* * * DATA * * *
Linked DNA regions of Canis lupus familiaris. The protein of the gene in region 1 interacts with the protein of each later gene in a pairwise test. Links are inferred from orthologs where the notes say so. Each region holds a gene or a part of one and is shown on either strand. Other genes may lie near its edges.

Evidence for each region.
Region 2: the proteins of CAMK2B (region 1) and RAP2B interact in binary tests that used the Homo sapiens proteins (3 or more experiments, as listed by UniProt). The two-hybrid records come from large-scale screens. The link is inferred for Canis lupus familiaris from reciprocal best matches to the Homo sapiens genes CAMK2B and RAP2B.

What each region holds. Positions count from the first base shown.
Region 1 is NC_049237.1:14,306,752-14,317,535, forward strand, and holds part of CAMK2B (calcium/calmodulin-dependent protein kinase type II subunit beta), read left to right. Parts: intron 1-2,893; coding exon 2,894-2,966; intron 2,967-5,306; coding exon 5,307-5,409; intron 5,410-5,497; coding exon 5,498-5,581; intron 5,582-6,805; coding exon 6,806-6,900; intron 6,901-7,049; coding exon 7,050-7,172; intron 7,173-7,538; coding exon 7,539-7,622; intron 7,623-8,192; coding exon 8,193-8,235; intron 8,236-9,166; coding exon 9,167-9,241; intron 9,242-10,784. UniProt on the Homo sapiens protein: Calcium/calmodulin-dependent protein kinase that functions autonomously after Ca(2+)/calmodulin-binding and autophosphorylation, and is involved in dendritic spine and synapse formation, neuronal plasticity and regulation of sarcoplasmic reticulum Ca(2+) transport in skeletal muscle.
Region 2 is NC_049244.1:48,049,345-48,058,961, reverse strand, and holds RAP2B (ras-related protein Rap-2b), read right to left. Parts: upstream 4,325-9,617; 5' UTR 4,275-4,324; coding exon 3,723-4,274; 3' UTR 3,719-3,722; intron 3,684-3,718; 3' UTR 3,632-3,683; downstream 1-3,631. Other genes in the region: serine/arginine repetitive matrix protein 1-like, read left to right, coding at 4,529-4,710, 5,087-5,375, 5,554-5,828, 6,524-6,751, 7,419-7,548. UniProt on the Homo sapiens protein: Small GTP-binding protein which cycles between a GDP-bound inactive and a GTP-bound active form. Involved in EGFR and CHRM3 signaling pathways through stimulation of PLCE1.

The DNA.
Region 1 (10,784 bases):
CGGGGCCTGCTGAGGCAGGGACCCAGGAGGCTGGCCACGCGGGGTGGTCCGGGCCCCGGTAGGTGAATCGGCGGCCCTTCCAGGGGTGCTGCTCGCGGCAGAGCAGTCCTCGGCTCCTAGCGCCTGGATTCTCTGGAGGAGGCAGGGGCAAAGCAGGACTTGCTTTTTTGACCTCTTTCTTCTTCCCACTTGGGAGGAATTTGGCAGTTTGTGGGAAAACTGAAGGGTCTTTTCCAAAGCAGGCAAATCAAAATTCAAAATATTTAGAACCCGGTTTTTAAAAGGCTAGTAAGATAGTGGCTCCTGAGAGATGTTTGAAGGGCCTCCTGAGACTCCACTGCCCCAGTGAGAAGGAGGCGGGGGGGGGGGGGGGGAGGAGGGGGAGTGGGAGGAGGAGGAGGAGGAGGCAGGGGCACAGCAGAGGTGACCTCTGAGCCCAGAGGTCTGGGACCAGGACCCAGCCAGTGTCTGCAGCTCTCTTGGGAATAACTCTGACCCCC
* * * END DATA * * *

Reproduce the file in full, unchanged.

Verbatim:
Linked DNA regions of Canis lupus familiaris. The protein of the gene in region 1 interacts with the protein of each later gene in a pairwise test. Links are inferred from orthologs where the notes say so. Each region holds a gene or a part of one and is shown on either strand. Other genes may lie near its edges.

Evidence for each region.
Region 2: the proteins of CAMK2B (region 1) and RAP2B interact in binary tests that used the Homo sapiens proteins (3 or more experiments, as listed by UniProt). The two-hybrid records come from large-scale screens. The link is inferred for Canis lupus familiaris from reciprocal best matches to the Homo sapiens genes CAMK2B and RAP2B.

What each region holds. Positions count from the first base shown.
Region 1 is NC_049237.1:14,306,752-14,317,535, forward strand, and holds part of CAMK2B (calcium/calmodulin-dependent protein kinase type II subunit beta), read left to right. Parts: intron 1-2,893; coding exon 2,894-2,966; intron 2,967-5,306; coding exon 5,307-5,409; intron 5,410-5,497; coding exon 5,498-5,581; intron 5,582-6,805; coding exon 6,806-6,900; intron 6,901-7,049; coding exon 7,050-7,172; intron 7,173-7,538; coding exon 7,539-7,622; intron 7,623-8,192; coding exon 8,193-8,235; intron 8,236-9,166; coding exon 9,167-9,241; intron 9,242-10,784. UniProt on the Homo sapiens protein: Calcium/calmodulin-dependent protein kinase that functions autonomously after Ca(2+)/calmodulin-binding and autophosphorylation, and is involved in dendritic spine and synapse formation, neuronal plasticity and regulation of sarcoplasmic reticulum Ca(2+) transport in skeletal muscle.
Region 2 is NC_049244.1:48,049,345-48,058,961, reverse strand, and holds RAP2B (ras-related protein Rap-2b), read right to left. Parts: upstream 4,325-9,617; 5' UTR 4,275-4,324; coding exon 3,723-4,274; 3' UTR 3,719-3,722; intron 3,684-3,718; 3' UTR 3,632-3,683; downstream 1-3,631. Other genes in the region: serine/arginine repetitive matrix protein 1-like, read left to right, coding at 4,529-4,710, 5,087-5,375, 5,554-5,828, 6,524-6,751, 7,419-7,548. UniProt on the Homo sapiens protein: Small GTP-binding protein which cycles between a GDP-bound inactive and a GTP-bound active form. Involved in EGFR and CHRM3 signaling pathways through stimulation of PLCE1.

The DNA.
Region 1 (10,784 bases):
CGGGGCCTGCTGAGGCAGGGACCCAGGAGGCTGGCCACGCGGGGTGGTCCGGGCCCCGGTAGGTGAATCGGCGGCCCTTCCAGGGGTGCTGCTCGCGGCAGAGCAGTCCTCGGCTCCTAGCGCCTGGATTCTCTGGAGGAGGCAGGGGCAAAGCAGGACTTGCTTTTTTGACCTCTTTCTTCTTCCCACTTGGGAGGAATTTGGCAGTTTGTGGGAAAACTGAAGGGTCTTTTCCAAAGCAGGCAAATCAAAATTCAAAATATTTAGAACCCGGTTTTTAAAAGGCTAGTAAGATAGTGGCTCCTGAGAGATGTTTGAAGGGCCTCCTGAGACTCCACTGCCCCAGTGAGAAGGAGGCGGGGGGGGGGGGGGGGAGGAGGGGGAGTGGGAGGAGGAGGAGGAGGAGGCAGGGGCACAGCAGAGGTGACCTCTGAGCCCAGAGGTCTGGGACCAGGACCCAGCCAGTGTCTGCAGCTCTCTTGGGAATAACTCTGACCCCC